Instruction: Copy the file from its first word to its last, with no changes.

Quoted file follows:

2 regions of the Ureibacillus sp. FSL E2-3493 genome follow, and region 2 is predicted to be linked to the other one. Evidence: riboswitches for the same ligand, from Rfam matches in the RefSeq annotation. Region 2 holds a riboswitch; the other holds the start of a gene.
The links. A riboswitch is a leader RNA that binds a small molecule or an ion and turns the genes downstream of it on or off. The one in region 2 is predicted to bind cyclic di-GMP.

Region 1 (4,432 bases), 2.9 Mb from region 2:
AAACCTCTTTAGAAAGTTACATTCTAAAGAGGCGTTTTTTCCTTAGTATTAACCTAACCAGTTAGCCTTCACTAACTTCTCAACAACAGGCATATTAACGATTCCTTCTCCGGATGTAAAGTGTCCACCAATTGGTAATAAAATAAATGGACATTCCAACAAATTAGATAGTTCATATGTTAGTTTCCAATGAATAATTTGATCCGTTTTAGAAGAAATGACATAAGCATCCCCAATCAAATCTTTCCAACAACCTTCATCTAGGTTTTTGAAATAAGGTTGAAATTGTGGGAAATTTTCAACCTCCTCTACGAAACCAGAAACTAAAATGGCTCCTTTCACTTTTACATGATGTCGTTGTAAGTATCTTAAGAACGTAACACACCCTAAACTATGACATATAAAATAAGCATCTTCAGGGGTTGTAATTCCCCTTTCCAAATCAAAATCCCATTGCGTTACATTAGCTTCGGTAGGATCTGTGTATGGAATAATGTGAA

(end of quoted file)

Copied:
2 regions of the Ureibacillus sp. FSL E2-3493 genome follow, and region 2 is predicted to be linked to the other one. Evidence: riboswitches for the same ligand, from Rfam matches in the RefSeq annotation. Region 2 holds a riboswitch; the other holds the start of a gene.
The links. A riboswitch is a leader RNA that binds a small molecule or an ion and turns the genes downstream of it on or off. The one in region 2 is predicted to bind cyclic di-GMP.

Region 1 (4,432 bases), 2.9 Mb from region 2:
AAACCTCTTTAGAAAGTTACATTCTAAAGAGGCGTTTTTTCCTTAGTATTAACCTAACCAGTTAGCCTTCACTAACTTCTCAACAACAGGCATATTAACGATTCCTTCTCCGGATGTAAAGTGTCCACCAATTGGTAATAAAATAAATGGACATTCCAACAAATTAGATAGTTCATATGTTAGTTTCCAATGAATAATTTGATCCGTTTTAGAAGAAATGACATAAGCATCCCCAATCAAATCTTTCCAACAACCTTCATCTAGGTTTTTGAAATAAGGTTGAAATTGTGGGAAATTTTCAACCTCCTCTACGAAACCAGAAACTAAAATGGCTCCTTTCACTTTTACATGATGTCGTTGTAAGTATCTTAAGAACGTAACACACCCTAAACTATGACATATAAAATAAGCATCTTCAGGGGTTGTAATTCCCCTTTCCAAATCAAAATCCCATTGCGTTACATTAGCTTCGGTAGGATCTGTGTATGGAATAATGTGAA